A former Trump building doorman confirmed Thursday he told the National Enquirer the real estate baron turned President sired a love child with his housekeeper.
Dino Sajudin’s stunning admission came hours after it was reported that the supermarket tabloid’s publisher paid $30,000 to silence him.
“Today I awoke to learn that a confidential agreement that I had with (National Enquirer publisher American Media Inc.) with regard to a story about President Trump was leaked to the press,” Dino Sajudin said.
“I can confirm that while working at Trump World Tower I was instructed not to criticize President Trump’s former housekeeper due to a prior relationship she had with President Trump which produced a child.”
Sajudin met with the National Enquirer’s reporters and took a polygraph test in late 2015, according to the Associated Press and the New Yorker.
Sajudin claimed he heard two Trump employees — including longtime security chief Matt Calamari — say that the former developer knocked up an ex-staffer in the 1980s, the reports say.
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But the magazine deep-sixed the story as part of its catch-and-kill strategy, paying for and then burying stories about Trump and other friends of magazine owner David Pecker, the reports say.
Neither the AP nor the New Yorker confirmed Sajudin’s claims — and the Trump Organization sharply denied them Thursday.
“Mr. Sajudin's claims are completely false,” the Trump Organization said in a statement.
A spokesman added that Calamari never uttered such a statement and accused Sajudin of having a history of peddling bogus stories.
The former housekeeper also denied the claim.
“This is all fake,” she told the AP. “I think they lost their money.”
After the polygraph results came in, one AMI source told the New Yorker, “the decision was made at a high level to pay this source those funds and to put this thing to rest without an investigation taking place.”
But a reporter on the story recalled there was a great deal of doubt over Sajudin’s accusations.
“I believed from the beginning it was not true,” Sharon Churcher told the New Yorker.
Sajudin told both the AP and New Yorker he’d only speak for money, and a website accuses him of being a scam artist.
The shaken ex-doorman declined to go into detail Thursday from behind the door of his Poconos home.
“It’s a bit much, you know? It wasn’t supposed to be out there anyway though,” he told the Daily News. “It’s bit much. It’s a little stressful on the kids.”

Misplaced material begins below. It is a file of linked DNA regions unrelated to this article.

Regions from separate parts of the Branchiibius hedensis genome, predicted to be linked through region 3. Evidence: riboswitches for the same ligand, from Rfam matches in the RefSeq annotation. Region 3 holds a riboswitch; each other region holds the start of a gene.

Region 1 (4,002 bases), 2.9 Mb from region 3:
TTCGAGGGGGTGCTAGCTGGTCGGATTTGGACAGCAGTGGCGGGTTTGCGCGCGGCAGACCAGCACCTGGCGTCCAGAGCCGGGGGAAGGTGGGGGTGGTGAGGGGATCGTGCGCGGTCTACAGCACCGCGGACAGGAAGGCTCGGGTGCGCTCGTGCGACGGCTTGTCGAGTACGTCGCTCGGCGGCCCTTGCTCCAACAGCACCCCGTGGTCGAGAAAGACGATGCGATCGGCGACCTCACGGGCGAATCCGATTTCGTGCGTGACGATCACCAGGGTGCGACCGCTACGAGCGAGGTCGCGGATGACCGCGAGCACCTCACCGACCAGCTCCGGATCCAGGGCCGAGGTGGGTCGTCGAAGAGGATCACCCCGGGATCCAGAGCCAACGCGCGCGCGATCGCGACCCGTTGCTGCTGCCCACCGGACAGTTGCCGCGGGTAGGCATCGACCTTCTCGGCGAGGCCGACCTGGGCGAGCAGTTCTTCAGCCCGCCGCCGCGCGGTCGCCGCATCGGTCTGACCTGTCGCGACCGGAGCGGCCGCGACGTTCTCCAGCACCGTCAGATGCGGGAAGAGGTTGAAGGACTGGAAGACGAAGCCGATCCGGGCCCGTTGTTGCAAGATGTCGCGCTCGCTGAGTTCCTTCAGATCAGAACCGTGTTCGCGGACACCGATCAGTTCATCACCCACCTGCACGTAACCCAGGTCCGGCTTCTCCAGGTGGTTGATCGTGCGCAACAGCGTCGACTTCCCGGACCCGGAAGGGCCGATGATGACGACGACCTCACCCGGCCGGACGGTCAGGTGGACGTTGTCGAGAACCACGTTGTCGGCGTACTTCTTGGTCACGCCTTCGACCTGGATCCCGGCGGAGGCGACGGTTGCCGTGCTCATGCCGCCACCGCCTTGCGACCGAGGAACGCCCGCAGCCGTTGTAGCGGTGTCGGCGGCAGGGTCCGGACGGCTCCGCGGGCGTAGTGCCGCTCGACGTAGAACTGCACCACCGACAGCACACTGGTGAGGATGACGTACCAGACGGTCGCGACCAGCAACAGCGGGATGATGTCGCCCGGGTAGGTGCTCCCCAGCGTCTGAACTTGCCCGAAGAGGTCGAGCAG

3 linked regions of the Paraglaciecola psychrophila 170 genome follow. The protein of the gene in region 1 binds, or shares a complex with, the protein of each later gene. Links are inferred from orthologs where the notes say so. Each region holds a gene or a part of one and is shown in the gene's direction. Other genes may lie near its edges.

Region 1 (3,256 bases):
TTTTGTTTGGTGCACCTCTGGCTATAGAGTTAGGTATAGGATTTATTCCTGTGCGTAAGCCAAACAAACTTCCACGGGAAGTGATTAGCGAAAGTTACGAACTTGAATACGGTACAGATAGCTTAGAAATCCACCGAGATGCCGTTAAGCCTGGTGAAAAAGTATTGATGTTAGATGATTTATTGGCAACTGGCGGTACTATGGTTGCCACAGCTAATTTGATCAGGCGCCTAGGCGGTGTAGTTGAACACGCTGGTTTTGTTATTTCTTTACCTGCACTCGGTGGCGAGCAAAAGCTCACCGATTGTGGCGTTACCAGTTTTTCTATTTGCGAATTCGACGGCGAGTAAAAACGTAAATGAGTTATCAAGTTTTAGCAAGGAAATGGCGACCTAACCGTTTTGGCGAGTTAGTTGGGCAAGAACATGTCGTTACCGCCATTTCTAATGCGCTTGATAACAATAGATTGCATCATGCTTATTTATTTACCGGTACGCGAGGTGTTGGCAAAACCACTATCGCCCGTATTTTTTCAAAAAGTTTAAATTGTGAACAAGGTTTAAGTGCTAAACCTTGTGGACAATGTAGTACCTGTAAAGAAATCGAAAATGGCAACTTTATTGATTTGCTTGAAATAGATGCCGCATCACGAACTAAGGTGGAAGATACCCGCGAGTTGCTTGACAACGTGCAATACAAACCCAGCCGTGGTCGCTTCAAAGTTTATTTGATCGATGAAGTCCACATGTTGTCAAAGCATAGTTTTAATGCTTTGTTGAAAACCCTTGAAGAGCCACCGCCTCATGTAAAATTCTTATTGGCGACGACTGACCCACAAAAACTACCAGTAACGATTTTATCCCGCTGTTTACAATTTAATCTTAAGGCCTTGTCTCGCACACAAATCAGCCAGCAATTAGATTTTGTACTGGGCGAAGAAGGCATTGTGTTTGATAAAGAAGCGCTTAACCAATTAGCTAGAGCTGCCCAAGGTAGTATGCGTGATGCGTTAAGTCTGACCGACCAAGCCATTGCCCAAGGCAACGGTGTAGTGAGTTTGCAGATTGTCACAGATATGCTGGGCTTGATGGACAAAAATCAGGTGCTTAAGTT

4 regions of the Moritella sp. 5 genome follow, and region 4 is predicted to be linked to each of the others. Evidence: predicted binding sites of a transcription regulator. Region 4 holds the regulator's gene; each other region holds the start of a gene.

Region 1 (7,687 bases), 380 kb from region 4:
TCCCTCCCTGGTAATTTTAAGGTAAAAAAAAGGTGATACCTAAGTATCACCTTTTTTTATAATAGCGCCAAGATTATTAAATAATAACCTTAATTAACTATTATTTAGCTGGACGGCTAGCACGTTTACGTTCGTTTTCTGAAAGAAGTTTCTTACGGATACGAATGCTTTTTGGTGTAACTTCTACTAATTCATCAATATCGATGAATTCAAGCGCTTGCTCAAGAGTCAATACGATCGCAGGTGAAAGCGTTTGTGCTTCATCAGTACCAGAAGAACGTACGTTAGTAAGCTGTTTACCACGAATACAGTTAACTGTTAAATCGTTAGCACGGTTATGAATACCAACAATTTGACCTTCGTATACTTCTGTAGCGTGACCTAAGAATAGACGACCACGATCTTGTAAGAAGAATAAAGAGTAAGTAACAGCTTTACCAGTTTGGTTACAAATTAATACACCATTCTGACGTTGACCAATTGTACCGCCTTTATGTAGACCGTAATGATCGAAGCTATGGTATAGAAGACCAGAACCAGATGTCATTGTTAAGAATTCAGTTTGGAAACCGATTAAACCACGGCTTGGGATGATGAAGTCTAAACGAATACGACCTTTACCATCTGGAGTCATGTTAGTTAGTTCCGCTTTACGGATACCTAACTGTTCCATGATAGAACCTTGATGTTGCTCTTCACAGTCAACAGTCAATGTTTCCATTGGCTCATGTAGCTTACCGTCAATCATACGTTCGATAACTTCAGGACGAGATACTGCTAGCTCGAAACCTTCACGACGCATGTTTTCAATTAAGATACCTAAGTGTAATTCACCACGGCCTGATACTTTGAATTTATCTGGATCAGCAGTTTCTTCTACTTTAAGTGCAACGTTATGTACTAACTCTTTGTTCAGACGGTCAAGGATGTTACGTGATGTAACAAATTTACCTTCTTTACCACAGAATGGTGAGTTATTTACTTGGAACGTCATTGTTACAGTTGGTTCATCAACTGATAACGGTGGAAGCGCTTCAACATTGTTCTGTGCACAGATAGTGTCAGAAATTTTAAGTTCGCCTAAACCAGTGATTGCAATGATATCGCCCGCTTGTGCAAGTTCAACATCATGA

When asked if he got the $30,000 payout from AMI, Sajudin replied: “You saw the article, so what it says there.”
Employees at the company were more concerned with a cover-up than an actual love child.
The revelation comes days after FBI agents raided longtime Trump fixer Michael Cohen’s office and residence, reportedly looking for a slew of files tied to AMI.
Among the records sought were documents about Karen McDougal, the ex-Playboy model who sued AMI for silencing her with a $150,000 payment for a story on her claimed affair with Trump in 2006.
Cohen has also admitted to paying adult entertainment star Stormy Daniels $130,000 weeks before the election to keep quiet about her claimed tryst with Trump.
AMI employees speculated to the New Yorker that company executives had him the loop about Sajudin’s story.
“Cohen was kept up to date on a regular basis,” one unnamed source told the magazine.
AMI emphatically denied Trump or Cohen “had anything to do with its decision not to pursue a story about a ‘love child’ that it determined was not credible. The suggestion that David Pecker has ever used company funds to ‘shut down’ this or any investigation is not true.”
Radar Online, a sister publication to the Enquirer, published a story Wednesday saying that editors at the Enquirer believe Sajudin’s tale was not true.
“When we realized we would be unable to publish, and other media outlets approached the source about his tale, we released Sajudin from the exclusivity clause that had accompanies his $30,000 payment, freeing him to tell his story to whomever he wanted,” AMI Chief Content Officer Dylan Howard told Radar.
Unnamed staffers at the Enquirer said that the magazine didn’t show its usual aggressiveness in confirming the story.
“We didn’t pay thousands of dollars for non-stories, let alone tens of thousands,” an AMI employee told the New Yorker. “It was a highly curious and questionable situation.”
Sajudin was reportedly subject to a $1 million penalty if he broke his agreement, which a source told the AP was larger than any other amount he’d seen.